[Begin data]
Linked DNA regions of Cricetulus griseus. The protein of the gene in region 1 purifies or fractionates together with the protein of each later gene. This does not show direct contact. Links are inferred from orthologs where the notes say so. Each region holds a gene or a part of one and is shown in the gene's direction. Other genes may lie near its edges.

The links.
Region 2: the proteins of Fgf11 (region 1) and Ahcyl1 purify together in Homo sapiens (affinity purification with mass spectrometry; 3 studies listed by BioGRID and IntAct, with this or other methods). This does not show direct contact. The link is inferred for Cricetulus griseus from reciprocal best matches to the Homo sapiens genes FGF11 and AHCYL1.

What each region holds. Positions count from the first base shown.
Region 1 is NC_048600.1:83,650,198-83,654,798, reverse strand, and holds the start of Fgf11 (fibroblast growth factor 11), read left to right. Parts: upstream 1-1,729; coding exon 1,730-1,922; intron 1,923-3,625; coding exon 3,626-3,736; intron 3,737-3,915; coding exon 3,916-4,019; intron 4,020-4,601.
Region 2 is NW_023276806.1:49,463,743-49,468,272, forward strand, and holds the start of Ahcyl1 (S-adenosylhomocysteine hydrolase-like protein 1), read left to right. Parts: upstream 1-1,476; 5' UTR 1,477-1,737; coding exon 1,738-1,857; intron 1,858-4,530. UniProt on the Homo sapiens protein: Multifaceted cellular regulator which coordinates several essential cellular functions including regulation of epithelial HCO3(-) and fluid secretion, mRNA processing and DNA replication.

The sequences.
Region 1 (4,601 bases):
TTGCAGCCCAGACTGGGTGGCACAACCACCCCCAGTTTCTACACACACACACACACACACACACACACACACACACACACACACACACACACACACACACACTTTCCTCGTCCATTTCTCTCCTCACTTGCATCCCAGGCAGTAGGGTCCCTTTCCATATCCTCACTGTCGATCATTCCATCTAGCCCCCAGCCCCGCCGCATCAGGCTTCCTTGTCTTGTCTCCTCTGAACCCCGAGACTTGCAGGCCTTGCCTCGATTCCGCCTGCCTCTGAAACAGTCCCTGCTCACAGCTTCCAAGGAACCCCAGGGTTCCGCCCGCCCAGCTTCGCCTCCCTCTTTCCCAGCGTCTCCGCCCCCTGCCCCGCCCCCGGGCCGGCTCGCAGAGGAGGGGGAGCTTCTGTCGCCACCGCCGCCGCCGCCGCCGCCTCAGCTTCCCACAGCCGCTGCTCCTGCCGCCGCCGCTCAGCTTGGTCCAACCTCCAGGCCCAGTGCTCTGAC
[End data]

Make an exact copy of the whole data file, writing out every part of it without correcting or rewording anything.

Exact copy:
Linked DNA regions of Cricetulus griseus. The protein of the gene in region 1 purifies or fractionates together with the protein of each later gene. This does not show direct contact. Links are inferred from orthologs where the notes say so. Each region holds a gene or a part of one and is shown in the gene's direction. Other genes may lie near its edges.

The links.
Region 2: the proteins of Fgf11 (region 1) and Ahcyl1 purify together in Homo sapiens (affinity purification with mass spectrometry; 3 studies listed by BioGRID and IntAct, with this or other methods). This does not show direct contact. The link is inferred for Cricetulus griseus from reciprocal best matches to the Homo sapiens genes FGF11 and AHCYL1.

What each region holds. Positions count from the first base shown.
Region 1 is NC_048600.1:83,650,198-83,654,798, reverse strand, and holds the start of Fgf11 (fibroblast growth factor 11), read left to right. Parts: upstream 1-1,729; coding exon 1,730-1,922; intron 1,923-3,625; coding exon 3,626-3,736; intron 3,737-3,915; coding exon 3,916-4,019; intron 4,020-4,601.
Region 2 is NW_023276806.1:49,463,743-49,468,272, forward strand, and holds the start of Ahcyl1 (S-adenosylhomocysteine hydrolase-like protein 1), read left to right. Parts: upstream 1-1,476; 5' UTR 1,477-1,737; coding exon 1,738-1,857; intron 1,858-4,530. UniProt on the Homo sapiens protein: Multifaceted cellular regulator which coordinates several essential cellular functions including regulation of epithelial HCO3(-) and fluid secretion, mRNA processing and DNA replication.

The sequences.
Region 1 (4,601 bases):
TTGCAGCCCAGACTGGGTGGCACAACCACCCCCAGTTTCTACACACACACACACACACACACACACACACACACACACACACACACACACACACACACACACTTTCCTCGTCCATTTCTCTCCTCACTTGCATCCCAGGCAGTAGGGTCCCTTTCCATATCCTCACTGTCGATCATTCCATCTAGCCCCCAGCCCCGCCGCATCAGGCTTCCTTGTCTTGTCTCCTCTGAACCCCGAGACTTGCAGGCCTTGCCTCGATTCCGCCTGCCTCTGAAACAGTCCCTGCTCACAGCTTCCAAGGAACCCCAGGGTTCCGCCCGCCCAGCTTCGCCTCCCTCTTTCCCAGCGTCTCCGCCCCCTGCCCCGCCCCCGGGCCGGCTCGCAGAGGAGGGGGAGCTTCTGTCGCCACCGCCGCCGCCGCCGCCGCCTCAGCTTCCCACAGCCGCTGCTCCTGCCGCCGCCGCTCAGCTTGGTCCAACCTCCAGGCCCAGTGCTCTGAC